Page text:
The Bangladeshi government is looking to simplify the process for citizens who want to work overseas.
Any worker looking to work in a foreign country can now put his or her personal information on a government website, including a curriculum vitae, national ID number, qualifications and passport number.
The government says foreign employers can view this directly, cutting out middlemen, who are sometimes accused of malpractice.
It hopes that by digitising and modernising the recruitment process it can send more workers abroad in the coming years.
Remittances from Bangladeshis living aboard are a big foreign currency earner for the country, second only to the textile business.
Prospective migrant workers can use any internet cafes or government-run information service centres across the country for this online registration. Those who do not have computer literacy will get help to key in their details.
"Now people from rural areas don't have to come to Dhaka to register for overseas jobs. It can be done from district headquarters and even from our mobile phones. We don't require middlemen any more," said Jamaluddin Jamshed, a migrant worker.
"We can also name a nominee in this online registration process. If anything happens to us while working abroad, the compensation will automatically go to our family members."
An increasing number of young Bangladeshis are looking to work abroad because of limited opportunities within the country. And registering their details with the government is the first step towards achieving that goal.
Until recently, migrant workers depended on middlemen to manually register them - but the service cost them hundreds of dollars.
The new online registration will cost only US$1.30 (80p) for the workers. They can pay this fee by sending a text message from their mobile phone.
About seven million Bangladeshis work overseas and the government also plans to use the registration system as a new database.
"We are trying to develop connectivity with our missions abroad, with the employers and with the country of destination," Khurshid Alam Chowdhury, director general, Bureau of Manpower said.
"A foreign employer will have the scope to choose workers from a list in our database.
"They can see the workers' professional skills and qualification on the site. So, right from his country the employer can source a group of workers or a single worker using our database."
Overseas remittances reached a record $11bn (£6.8bn) last year, making migrant labourers one of the backbones of the Bangladeshi economy.
Millions of Bangladeshis depend on money sent by relatives working overseas, mainly in the Middle East, South East Asia and Europe.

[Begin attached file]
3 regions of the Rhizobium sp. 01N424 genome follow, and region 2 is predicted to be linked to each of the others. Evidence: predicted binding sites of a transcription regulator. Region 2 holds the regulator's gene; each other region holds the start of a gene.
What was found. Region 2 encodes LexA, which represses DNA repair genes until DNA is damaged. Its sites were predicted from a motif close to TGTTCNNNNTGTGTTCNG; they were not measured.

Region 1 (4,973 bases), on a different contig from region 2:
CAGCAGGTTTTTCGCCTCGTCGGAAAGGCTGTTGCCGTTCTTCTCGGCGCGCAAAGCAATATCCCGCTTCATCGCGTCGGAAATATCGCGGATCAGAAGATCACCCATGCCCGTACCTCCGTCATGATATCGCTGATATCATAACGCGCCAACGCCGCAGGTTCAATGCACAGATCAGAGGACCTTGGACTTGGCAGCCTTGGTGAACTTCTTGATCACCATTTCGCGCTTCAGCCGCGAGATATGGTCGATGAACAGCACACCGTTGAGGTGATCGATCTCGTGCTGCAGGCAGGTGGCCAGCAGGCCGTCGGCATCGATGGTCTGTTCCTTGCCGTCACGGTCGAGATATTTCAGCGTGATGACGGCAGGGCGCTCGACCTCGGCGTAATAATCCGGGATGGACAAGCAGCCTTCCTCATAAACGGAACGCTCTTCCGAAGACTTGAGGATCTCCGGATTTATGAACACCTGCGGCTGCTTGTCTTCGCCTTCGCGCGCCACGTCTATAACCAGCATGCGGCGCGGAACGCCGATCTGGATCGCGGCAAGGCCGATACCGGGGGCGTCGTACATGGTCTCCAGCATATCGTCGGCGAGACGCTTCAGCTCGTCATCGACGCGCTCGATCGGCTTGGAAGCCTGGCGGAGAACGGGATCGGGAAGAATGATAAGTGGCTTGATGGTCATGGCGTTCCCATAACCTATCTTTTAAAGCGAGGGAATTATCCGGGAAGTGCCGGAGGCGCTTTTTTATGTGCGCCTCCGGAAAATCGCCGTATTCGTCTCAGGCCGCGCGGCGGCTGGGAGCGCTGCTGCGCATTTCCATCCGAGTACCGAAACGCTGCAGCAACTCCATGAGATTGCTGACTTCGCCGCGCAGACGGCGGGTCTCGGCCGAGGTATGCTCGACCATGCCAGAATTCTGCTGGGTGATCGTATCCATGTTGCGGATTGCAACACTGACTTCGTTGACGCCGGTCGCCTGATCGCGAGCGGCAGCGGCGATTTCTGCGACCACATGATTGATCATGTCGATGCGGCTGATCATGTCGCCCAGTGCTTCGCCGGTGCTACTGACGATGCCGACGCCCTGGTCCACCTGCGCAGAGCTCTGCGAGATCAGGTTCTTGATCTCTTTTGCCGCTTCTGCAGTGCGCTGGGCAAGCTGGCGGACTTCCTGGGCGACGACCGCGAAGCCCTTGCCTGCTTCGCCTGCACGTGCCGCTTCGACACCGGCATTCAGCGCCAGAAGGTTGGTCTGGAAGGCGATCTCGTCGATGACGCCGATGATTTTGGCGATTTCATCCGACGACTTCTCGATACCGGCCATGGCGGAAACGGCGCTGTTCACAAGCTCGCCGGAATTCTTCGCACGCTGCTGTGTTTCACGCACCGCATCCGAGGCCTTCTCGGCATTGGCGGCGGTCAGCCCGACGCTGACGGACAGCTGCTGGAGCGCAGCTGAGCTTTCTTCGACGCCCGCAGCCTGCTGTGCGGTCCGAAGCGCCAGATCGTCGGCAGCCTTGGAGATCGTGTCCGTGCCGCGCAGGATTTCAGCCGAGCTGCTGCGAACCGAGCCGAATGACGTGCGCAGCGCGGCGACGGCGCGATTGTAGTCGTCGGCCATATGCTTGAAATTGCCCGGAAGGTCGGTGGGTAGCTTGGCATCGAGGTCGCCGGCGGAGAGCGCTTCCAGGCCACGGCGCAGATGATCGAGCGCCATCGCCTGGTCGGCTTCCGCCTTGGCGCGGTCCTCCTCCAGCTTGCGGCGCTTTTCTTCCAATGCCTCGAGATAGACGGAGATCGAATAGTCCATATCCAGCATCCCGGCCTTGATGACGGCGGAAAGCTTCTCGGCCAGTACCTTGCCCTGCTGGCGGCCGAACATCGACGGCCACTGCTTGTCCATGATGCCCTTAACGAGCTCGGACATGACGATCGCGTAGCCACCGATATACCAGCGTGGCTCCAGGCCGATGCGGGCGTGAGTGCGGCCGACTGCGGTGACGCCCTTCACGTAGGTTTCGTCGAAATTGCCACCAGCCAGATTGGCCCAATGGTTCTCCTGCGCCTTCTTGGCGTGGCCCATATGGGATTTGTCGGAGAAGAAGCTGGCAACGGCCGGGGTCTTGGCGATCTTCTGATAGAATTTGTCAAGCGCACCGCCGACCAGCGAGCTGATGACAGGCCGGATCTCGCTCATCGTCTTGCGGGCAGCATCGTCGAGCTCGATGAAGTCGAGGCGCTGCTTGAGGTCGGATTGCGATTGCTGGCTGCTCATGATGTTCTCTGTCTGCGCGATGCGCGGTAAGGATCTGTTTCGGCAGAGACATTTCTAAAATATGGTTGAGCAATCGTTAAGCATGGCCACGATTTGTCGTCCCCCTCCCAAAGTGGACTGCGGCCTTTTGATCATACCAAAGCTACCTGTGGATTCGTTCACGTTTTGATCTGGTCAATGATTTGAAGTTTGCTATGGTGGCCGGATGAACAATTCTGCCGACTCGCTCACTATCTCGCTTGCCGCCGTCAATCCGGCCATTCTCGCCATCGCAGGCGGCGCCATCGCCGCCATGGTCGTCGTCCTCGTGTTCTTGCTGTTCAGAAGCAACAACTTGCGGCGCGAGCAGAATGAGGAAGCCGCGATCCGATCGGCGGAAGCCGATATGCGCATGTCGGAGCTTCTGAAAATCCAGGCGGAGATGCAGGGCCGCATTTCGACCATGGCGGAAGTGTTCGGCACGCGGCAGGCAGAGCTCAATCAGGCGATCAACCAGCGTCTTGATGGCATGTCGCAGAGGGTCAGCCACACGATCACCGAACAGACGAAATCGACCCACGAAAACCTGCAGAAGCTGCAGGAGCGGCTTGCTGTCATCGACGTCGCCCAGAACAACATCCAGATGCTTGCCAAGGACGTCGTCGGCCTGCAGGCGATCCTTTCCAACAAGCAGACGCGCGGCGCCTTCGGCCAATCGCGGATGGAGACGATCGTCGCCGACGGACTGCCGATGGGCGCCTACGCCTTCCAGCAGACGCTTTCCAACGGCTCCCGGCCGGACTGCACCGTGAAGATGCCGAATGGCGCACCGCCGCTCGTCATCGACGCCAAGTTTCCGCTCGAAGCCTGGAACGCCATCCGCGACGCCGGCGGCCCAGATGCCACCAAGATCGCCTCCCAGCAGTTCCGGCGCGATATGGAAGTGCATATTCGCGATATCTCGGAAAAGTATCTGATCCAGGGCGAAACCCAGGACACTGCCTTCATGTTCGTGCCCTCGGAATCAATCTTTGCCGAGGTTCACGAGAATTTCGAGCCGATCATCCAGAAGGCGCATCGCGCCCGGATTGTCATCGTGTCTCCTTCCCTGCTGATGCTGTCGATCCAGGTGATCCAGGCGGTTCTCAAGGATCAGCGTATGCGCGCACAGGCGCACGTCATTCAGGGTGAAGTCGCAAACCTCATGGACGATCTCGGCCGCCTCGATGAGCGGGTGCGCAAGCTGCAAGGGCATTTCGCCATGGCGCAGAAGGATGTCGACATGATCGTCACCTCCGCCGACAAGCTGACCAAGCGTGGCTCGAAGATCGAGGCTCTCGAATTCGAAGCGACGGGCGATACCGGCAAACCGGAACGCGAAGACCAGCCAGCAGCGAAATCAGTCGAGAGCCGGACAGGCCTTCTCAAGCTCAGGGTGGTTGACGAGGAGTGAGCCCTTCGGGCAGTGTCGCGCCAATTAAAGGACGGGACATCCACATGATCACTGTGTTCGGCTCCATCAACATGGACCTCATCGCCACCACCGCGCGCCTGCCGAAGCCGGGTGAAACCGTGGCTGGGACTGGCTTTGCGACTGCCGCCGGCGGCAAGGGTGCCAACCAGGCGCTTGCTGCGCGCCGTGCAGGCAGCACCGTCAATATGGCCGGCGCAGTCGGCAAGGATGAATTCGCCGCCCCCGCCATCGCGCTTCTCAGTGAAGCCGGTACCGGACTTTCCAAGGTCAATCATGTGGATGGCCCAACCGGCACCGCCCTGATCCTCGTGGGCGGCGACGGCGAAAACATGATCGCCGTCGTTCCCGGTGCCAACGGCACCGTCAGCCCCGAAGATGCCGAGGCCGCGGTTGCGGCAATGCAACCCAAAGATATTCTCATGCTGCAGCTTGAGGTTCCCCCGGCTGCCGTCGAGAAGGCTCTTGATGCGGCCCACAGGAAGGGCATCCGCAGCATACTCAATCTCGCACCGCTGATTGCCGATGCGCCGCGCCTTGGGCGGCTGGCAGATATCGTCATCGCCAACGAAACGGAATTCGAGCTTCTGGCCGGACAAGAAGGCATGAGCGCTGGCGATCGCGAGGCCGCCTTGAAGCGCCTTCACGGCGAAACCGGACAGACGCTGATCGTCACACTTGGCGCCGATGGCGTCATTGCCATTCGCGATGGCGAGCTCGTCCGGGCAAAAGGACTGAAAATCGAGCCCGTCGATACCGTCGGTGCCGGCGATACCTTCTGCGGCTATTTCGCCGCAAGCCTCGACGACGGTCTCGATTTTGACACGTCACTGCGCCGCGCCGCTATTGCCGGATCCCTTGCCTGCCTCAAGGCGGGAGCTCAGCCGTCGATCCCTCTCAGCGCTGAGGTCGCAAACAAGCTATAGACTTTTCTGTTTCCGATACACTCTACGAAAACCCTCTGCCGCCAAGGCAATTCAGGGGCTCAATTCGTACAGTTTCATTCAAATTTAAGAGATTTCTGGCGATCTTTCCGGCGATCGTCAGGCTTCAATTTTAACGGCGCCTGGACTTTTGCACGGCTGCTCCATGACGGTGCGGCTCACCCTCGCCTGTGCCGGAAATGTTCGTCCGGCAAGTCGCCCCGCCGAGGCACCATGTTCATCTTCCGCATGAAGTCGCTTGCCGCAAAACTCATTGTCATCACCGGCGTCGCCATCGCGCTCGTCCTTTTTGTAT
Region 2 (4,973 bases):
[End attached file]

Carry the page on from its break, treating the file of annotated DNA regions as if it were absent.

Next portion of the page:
The money has also helped to lift millions of people out of poverty in the past 20 years. But the global economic crisis and the political turmoil in the Arab world has caused a sharp drop in the number of workers going abroad.
Now, the government is keen to find new markets for its migrant workers and also try to secure better contracts for them.
"We are trying to simplify the whole process. There are many stakeholders here, like middlemen, recruiting agencies and foreign companies. So, we want to send our workers on a government-to-government arrangement so that their migration cost is reduced," said Mr Chowdhury.
He pointed out that female workers going to work in Jordan used to spend up to $1,500 dollars, whereas due to government-to-government contracts the migration cost has now come down to just $120.
The high migration cost is cited as one of the reasons for many migrant labourers from developing countries overstaying in a country beyond their contract period or becoming illegal workers. Most of them take loans to pay their initial migration cost.
The government is already issuing a smart card to workers going abroad which contains all the details of the person in a chip with 32kB memory. This will also help to track the workers in a foreign country.
"Apart from his name, passport number and photo, this card will also have details of his or her employer, designation and salary," said Muhammad Nurul Islam, director, training, Bureau of Manpower.
"So, if the worker faces any problem in a foreign country he or she can go to the nearest Bangladeshi embassy with this card.
"Our computers will retrieve information about the workers in a few seconds and we can seek remedy.
"In extreme cases, the worker can also easily return home."